Better landlords are members of associations and local accreditation schemes which set property and management standards. Some councils and university schemes include property inspections. Tenants have little knowledge of their responsibilities for example to reduce humidity and stop condensation.

A rogue landlord summit convened by the Housing Minister to create a clear action plan to protect tenants.
The RLA says landlords must also retain rights to defend themselves from tenants from hell – including cases of malicious damage, false allegations and anti-social behaviour.
But action to protect tenants must be proportionate to the problem. The vast majority of good landlords must be protected from the hassle-factor just to provide statistics which look as though action is being taken. More than 70 laws and regulations exist to control the PRS – they must be used better to protect tenants and good landlords from the criminal minority.

In a statement, the RLA said: “The problem is that local authorities have failed to focus on tracking down bad landlords because of seeking to meet central Government targets to license landlords. With limited resources, they put their effort into the easy-to-check landlords who are the most visible and compliant and do not concentrate instead on those who deliberately seek to evade inspection. That’s why councils brought only 270 prosecutions of landlords last year.”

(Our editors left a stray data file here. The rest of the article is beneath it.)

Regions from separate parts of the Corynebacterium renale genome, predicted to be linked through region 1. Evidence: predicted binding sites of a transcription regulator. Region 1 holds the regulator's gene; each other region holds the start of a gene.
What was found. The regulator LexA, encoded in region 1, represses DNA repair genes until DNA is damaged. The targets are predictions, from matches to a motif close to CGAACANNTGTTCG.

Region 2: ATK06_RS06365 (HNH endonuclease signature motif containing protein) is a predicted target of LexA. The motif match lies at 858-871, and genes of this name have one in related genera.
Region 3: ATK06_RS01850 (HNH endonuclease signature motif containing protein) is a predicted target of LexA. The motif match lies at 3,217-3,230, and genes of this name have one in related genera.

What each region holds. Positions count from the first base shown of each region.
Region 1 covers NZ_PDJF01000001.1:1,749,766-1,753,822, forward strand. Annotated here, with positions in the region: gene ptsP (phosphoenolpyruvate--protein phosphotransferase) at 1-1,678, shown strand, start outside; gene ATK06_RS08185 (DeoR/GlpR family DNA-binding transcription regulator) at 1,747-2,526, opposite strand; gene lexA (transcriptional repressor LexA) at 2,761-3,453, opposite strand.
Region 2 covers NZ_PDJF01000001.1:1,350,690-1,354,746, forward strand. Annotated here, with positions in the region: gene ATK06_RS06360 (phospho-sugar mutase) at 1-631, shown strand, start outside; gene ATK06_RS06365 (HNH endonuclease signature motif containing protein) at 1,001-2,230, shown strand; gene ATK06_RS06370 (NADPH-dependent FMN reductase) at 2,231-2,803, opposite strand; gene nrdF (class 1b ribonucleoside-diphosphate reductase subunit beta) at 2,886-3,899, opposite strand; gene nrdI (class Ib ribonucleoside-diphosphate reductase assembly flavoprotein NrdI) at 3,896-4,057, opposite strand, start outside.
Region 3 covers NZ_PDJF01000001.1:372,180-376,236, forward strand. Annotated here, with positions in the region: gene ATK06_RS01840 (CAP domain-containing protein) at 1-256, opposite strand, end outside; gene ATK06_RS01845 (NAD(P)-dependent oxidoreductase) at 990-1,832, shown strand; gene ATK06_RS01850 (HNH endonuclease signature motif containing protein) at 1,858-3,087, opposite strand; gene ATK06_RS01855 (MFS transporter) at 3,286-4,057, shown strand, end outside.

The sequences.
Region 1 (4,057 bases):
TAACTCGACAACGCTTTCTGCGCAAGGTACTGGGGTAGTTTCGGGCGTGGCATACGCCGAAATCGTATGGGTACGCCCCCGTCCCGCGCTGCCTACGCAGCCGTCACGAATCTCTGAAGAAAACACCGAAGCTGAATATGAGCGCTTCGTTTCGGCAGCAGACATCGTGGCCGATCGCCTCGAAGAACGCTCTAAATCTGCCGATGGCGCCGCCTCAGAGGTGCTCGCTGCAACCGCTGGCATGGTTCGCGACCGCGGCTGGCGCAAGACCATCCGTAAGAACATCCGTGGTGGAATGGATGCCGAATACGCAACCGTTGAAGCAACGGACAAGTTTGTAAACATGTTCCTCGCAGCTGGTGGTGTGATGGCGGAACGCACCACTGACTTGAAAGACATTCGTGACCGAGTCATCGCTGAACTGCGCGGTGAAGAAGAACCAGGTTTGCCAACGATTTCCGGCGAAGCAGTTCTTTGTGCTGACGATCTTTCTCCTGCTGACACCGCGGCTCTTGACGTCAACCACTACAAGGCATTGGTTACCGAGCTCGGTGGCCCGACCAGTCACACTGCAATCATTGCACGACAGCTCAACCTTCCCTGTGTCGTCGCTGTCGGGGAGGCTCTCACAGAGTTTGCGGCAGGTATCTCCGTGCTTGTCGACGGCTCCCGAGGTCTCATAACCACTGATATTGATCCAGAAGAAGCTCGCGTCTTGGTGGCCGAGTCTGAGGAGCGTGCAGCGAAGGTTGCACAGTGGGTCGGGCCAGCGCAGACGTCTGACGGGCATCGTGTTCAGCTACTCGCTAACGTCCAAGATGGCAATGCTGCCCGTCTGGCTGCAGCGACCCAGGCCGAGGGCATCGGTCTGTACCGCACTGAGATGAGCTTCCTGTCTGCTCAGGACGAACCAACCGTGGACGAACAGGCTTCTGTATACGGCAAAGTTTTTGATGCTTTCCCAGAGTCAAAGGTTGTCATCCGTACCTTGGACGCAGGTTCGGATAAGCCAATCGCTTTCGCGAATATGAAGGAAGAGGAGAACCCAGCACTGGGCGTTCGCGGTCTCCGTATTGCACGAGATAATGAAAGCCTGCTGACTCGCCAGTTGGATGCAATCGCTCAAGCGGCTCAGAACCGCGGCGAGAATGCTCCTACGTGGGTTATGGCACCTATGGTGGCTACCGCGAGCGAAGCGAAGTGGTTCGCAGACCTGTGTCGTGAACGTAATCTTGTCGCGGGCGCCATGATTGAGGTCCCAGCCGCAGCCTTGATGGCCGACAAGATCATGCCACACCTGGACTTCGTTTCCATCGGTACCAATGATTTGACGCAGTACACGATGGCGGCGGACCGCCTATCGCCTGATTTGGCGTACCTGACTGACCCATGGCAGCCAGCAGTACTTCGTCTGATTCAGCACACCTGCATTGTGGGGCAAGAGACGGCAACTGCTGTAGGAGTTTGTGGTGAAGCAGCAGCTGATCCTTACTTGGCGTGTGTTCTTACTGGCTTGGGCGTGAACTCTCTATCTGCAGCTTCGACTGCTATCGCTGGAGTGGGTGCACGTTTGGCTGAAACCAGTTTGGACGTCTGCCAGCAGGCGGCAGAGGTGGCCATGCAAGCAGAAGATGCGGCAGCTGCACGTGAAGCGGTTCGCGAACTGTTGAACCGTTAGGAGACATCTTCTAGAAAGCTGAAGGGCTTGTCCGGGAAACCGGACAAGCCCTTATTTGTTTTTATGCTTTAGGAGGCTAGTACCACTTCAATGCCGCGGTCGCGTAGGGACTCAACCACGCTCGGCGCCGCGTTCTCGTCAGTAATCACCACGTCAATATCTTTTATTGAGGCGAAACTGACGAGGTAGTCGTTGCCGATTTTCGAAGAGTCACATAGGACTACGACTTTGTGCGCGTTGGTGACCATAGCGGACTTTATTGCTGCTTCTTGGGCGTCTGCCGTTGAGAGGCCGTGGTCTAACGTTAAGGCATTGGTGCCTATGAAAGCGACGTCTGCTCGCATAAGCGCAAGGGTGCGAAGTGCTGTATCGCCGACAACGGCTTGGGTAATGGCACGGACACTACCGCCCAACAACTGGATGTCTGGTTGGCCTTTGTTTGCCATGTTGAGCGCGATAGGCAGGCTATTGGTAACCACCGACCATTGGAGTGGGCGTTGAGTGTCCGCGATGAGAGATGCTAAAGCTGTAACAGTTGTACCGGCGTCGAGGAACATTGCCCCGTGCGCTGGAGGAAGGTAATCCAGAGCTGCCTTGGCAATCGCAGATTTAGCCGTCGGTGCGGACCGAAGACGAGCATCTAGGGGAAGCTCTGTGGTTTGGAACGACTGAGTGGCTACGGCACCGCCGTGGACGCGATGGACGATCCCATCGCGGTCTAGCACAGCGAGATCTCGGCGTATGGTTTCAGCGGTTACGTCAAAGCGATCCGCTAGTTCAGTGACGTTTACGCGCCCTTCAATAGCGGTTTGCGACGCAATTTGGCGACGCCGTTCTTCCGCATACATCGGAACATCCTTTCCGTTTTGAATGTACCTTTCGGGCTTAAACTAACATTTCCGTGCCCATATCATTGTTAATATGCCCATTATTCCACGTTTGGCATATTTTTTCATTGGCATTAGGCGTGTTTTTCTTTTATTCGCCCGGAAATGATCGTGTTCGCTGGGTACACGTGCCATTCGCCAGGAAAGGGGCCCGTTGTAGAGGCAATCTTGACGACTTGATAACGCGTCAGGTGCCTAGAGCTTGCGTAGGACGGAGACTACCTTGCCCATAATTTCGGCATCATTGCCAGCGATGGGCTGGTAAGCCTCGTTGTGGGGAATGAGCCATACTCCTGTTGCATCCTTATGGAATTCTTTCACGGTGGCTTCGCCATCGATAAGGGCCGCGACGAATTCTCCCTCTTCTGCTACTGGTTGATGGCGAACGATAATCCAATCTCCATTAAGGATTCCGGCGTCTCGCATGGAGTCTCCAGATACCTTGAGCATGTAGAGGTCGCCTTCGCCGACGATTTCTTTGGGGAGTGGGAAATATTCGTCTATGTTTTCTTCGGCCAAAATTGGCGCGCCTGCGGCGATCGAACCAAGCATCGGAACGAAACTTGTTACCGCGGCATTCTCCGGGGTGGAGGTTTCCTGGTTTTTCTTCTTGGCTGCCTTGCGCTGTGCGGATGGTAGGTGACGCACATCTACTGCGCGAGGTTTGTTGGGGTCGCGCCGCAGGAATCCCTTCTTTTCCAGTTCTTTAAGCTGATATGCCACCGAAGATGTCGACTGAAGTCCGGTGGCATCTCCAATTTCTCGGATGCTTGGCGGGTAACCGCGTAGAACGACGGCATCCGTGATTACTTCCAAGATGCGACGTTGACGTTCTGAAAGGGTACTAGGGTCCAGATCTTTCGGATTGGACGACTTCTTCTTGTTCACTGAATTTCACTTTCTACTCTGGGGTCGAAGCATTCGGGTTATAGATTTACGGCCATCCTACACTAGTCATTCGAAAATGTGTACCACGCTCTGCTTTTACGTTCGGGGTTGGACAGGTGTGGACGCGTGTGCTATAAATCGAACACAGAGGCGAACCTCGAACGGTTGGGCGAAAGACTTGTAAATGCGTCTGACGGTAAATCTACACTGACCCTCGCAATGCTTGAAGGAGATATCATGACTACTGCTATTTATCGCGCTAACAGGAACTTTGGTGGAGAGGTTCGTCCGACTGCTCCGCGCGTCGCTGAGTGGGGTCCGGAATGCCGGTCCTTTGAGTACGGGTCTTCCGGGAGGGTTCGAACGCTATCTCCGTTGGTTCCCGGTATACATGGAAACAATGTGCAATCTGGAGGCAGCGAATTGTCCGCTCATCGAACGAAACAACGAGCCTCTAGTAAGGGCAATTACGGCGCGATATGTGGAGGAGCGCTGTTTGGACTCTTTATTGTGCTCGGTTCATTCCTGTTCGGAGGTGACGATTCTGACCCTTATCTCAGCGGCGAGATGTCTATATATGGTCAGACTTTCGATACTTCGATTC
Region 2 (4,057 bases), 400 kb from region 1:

Instead, the RLA said they would welcome dialogue to produce solutions but condemn spurious regulation that would hurt good landlords but not criminal ones. The idea of a rogue landlord prosecution fund would merely throw money at the problem without producing solutions. In cases where landlords are prosecuted the costs can be recovered.

While supporting safeguards for tenants against retaliatory evictions, the RLA said Shelter must not weaken the landlords’ right to evict non-paying or anti-social tenants. The speedy resolution of tenant problems is in everyone’s interests but neither Court procedures nor Council departments work in their favour. The RLA says there is scope for fast track procedures such as Alternative Dispute Resolution as used in tenancy deposit schemes.

The RLA are calling for constructive dialogue to produce solutions including:

1. A culture change in Town Halls to work with the Private Rented Sector, (PRS), as a responsible supplier of housing. The PRS provides housing for tenants evicted by social housing, yet gets little or no support when problems arise.
2. Wider use of landlord accreditation schemes to promote self-regulation allowing councils to focus on criminal landlords.
3. Fast-track dispute resolution – 135,000 re-possession cases come to the courts a year. The average time for repossession is over 4 months after the tenant has not paid rent for two months.
4. Fair-play for landlords: direct payment of Local Housing Allowance (LHA) through tenant choice. Over 7% of LHA rents (90,000 tenancies ) are not received by landlords within 8 weeks.

There Will Never Be A Better Time To Invest In Property

MyPropertyPowerTeam.co.uk helps property investors and landlords build their own property power team to enable them to profit from property - Visit our main site now!